Category Archives: Real estate

China Attacks Oz Banks for Laundering Flight Capital

Yves here. China is cracking down on flight capital, starting with Australian banks. As the most casual readers of the business press know, the international wealthy, particularly Russians and Chinese, have been using residential real estate in “world cities” as their favorite lockbox. As we’ve written, it’s stunning to see how much real estate has been hoarded in London. Mayfair was depopulated during the petrodollar recycling of the 1970s; now much of Belgravia, Chelsea near Sloan Square, and Kensington are visibly underpopulated. Vancouver has been bid to the sky by Chinese flight capital. New York is a big destination for Russian and Chinese investors, and Chinese money has been pouring into Australian real estate.

The Chinese move may be an admission of stress on the financial system.

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Maine Supreme Court Hands Major Defeat to MERS Mortgage Registry

Yesterday, we wrote about a major loss by the electronic mortgage registry, MERS, in a major Federal court case in Pennsylvania. MERS suffered an additional blow via an important adverse decision in the Maine Supreme Court, against Tom Cox, the attorney who first made robosigning a national issue.

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Wolf Richter: How Private Equity Firms Manipulate the Buy-to-Rent Housing Racket

Private equity firms are the ultimate smart money on Wall Street; they know how to wring out the last dime from their own clients, such as pension funds and rich individuals, through hidden fees, obscure expenses, elaborate expense shifting, lackadaisical disclosure, and “zombie advisers,” to the point where SEC Inspection Chief Andrew Bowden singled them out in a speech in May. Now the lawyers are circling.

And these private equity firms invented a whole new business: buying vacant homes out of foreclosure and from banks and renting them out. But how do they exit at a profit?

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Capital is Not Back: On Thomas Piketty’s ‘Capital in the 21st Century’

Yves here. This article pokes at a topic near and dear to my heart, which is the generally reverential treatment of Thomas Piketty’s Capital in the 21st Century. It appears to be a classic example of the cognitive bias called halo effect, in which people have a tendency to see things as all good or all bad. Because there is a lot to recommend Piketty’s work, for instance, the fact that it is exceptionally written, that it has made inequality into one of the hottest topics in economics, and that Piketty has done an admirable and exhaustive job of finding and analyzing the returns on certain types of income producing assets are all highly commendable.

But as readers may know, one of my pet peeves is that Piketty has made a very strong claim, in the form of his formula r>g, or the rate of return on capital (which he also calls “profit”) exceeds the growth rate of the economy, when his data falls short of what would be necessary to prove that assertion.

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Wells Smacked Down Over Bad Faith Arguments in Foreclosure Case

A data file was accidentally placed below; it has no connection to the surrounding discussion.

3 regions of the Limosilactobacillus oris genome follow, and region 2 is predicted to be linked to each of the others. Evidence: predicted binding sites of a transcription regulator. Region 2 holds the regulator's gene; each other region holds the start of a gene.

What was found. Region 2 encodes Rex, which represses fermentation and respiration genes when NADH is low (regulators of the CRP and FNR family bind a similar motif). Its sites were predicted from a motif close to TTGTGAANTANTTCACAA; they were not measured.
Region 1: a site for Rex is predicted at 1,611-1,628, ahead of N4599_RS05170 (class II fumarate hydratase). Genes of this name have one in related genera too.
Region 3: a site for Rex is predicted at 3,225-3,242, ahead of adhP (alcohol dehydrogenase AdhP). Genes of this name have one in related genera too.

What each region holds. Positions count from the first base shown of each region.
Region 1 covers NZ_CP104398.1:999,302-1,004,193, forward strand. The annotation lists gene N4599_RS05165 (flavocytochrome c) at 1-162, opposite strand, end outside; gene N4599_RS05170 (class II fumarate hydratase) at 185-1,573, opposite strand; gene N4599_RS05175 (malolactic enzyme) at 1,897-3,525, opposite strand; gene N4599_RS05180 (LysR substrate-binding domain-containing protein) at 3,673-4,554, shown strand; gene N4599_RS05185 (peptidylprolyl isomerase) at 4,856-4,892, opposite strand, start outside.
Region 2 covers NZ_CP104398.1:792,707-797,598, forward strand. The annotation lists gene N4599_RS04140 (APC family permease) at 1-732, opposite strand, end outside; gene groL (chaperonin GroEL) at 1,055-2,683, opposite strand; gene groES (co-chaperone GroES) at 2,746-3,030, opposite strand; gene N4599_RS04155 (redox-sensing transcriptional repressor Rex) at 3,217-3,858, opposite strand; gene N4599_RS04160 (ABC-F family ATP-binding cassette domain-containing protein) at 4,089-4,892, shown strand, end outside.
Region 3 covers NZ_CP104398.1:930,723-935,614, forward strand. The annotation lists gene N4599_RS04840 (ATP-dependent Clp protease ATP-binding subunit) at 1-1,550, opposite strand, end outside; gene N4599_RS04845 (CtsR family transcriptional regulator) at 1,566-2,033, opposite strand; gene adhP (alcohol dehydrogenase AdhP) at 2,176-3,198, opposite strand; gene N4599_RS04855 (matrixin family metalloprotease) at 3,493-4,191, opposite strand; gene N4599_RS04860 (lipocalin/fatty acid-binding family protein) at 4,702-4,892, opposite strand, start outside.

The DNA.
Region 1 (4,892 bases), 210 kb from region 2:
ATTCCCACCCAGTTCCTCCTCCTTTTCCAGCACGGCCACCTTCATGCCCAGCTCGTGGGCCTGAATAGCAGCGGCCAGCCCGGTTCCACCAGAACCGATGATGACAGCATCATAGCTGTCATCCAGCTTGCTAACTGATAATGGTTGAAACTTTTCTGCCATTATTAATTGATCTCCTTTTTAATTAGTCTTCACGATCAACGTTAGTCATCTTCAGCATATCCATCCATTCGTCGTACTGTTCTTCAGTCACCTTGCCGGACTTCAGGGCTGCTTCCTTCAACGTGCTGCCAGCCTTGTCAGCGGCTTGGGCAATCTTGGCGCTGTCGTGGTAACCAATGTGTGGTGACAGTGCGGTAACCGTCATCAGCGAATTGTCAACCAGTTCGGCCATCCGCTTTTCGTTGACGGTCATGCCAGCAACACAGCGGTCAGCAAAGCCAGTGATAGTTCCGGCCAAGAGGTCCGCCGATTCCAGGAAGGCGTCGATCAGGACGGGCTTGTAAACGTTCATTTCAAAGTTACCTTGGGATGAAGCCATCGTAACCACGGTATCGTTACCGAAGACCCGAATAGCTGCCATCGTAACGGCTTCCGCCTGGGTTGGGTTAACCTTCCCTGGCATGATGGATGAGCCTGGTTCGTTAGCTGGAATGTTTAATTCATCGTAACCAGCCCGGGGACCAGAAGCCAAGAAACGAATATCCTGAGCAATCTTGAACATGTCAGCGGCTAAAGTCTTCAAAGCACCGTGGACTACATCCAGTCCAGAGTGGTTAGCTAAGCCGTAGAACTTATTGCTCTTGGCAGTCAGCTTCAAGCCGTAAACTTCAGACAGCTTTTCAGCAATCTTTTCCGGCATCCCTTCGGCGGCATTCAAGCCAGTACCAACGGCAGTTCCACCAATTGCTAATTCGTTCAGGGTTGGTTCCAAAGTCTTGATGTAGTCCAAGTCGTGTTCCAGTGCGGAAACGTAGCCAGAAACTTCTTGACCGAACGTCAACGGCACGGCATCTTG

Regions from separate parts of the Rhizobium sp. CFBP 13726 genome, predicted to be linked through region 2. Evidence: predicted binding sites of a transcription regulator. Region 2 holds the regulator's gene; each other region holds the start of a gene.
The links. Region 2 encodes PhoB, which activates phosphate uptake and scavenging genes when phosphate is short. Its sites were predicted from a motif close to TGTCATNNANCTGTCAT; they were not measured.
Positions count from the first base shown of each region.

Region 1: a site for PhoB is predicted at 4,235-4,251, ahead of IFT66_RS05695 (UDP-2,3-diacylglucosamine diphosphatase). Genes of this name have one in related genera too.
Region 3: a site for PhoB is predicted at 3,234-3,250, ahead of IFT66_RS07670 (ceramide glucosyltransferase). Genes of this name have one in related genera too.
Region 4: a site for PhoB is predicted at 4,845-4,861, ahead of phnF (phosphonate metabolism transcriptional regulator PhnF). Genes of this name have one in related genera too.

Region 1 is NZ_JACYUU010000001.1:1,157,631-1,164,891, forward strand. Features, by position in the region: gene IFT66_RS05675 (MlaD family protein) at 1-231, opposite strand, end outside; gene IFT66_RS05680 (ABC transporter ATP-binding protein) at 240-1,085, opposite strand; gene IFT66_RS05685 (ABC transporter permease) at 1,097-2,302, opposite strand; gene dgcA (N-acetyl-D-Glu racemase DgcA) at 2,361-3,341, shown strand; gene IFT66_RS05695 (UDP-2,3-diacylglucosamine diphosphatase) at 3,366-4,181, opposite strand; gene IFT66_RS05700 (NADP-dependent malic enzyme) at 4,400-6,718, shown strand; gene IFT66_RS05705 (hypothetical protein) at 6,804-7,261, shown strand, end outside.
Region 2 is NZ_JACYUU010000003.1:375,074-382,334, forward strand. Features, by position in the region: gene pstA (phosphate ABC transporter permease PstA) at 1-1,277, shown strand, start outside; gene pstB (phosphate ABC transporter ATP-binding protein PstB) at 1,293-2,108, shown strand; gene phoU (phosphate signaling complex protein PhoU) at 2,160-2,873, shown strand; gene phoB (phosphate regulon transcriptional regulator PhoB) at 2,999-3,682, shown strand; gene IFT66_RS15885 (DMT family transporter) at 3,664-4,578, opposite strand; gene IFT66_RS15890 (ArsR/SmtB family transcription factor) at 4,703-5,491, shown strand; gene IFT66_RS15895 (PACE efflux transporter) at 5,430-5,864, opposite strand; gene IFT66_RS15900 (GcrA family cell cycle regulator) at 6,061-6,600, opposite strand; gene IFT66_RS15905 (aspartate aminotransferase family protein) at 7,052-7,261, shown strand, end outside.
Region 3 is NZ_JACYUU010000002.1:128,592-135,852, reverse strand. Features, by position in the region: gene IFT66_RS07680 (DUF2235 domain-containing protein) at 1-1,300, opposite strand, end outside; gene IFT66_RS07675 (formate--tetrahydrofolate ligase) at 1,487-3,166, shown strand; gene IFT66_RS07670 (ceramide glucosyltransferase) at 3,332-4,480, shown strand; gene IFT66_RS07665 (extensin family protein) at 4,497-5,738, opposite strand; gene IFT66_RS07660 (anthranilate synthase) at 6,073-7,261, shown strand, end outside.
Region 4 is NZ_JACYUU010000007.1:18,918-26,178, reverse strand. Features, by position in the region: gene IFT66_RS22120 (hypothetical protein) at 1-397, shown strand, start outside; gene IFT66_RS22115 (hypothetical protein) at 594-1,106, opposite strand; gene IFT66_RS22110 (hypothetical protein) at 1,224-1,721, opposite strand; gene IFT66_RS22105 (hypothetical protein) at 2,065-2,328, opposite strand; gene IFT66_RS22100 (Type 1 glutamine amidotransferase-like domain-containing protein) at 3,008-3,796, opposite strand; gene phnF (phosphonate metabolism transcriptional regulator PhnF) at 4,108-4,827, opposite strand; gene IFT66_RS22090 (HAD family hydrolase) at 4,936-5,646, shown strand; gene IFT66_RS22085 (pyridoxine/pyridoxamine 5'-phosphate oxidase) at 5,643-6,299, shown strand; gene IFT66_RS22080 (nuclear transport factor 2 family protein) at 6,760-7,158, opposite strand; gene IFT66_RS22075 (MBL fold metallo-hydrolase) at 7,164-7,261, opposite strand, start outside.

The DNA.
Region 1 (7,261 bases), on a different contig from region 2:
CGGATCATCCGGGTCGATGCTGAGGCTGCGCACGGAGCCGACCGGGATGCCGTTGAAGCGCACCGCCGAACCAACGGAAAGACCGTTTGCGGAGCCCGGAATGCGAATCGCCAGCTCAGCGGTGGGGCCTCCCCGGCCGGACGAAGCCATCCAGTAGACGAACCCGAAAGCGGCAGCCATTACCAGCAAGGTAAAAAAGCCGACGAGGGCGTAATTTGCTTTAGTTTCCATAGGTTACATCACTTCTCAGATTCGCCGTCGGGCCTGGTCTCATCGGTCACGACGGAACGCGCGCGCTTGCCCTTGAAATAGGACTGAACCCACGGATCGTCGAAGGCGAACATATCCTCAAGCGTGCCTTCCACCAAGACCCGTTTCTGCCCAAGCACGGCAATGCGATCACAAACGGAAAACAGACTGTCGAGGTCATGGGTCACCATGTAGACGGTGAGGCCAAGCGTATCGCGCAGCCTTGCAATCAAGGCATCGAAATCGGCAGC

Even though foreclosures and bank servicing abuses have virtually disappeared in the eyes of the media, it’s quite a different story in the courtrooms of America. Banks continue to proceed with foreclosures, too many of which are based on bogus charges or other servicing abuses.

Fortunately, more and more judges seem to be recognizing bank bad conduct. Wells Fargo proceeded with a foreclosure on a clear bad-faith basis, and then made some eye-rolling arguments before a judge who is on to Wells’ game and is none too impressed.

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Wolf Richter: Fed’s Bullard Calls Out Ignoring Bubbles Developing “Under Our Noses,” So What About Now?

Yves here. It’s been astonishing to see members of the Fed in denial about their own handiwork, so when St. Louis Fed President James Bullard berates his fellow central bankers for their abject refusal to notice pre-crisis bubbles, it’s an all too rare departure from their usual insularity and willful blindness.

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Larry Summers’ Contradictory and Dishonest Defense of Administration’s Bank-Focused Crisis Response

Larry Summers, like Tim Geithner, wants the public to believe that rescuing banks and leaving citizens to rot was the right crisis response. But neither experts, nor people who followed the crisis, nor voters at large are buying what Team Obama is trying to sell.

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Ilargi: The Illusionary Economy Revives Helocs, the Home ATM

Yves here. Ilargi is duly skeptical of the enthusiastic financial press response to an increase in home equity liquidation, um, borrowing using home equity lines of credit, or Helocs. While the party line is that this development reflects an rise in home equity and increased consumer confidence, Ilargi stresses that prices appreciation that the Fed has created, the Fed can also take away. I have to wonder how many of these Heloc borrowers are doing so out of necessity or near-desperation.

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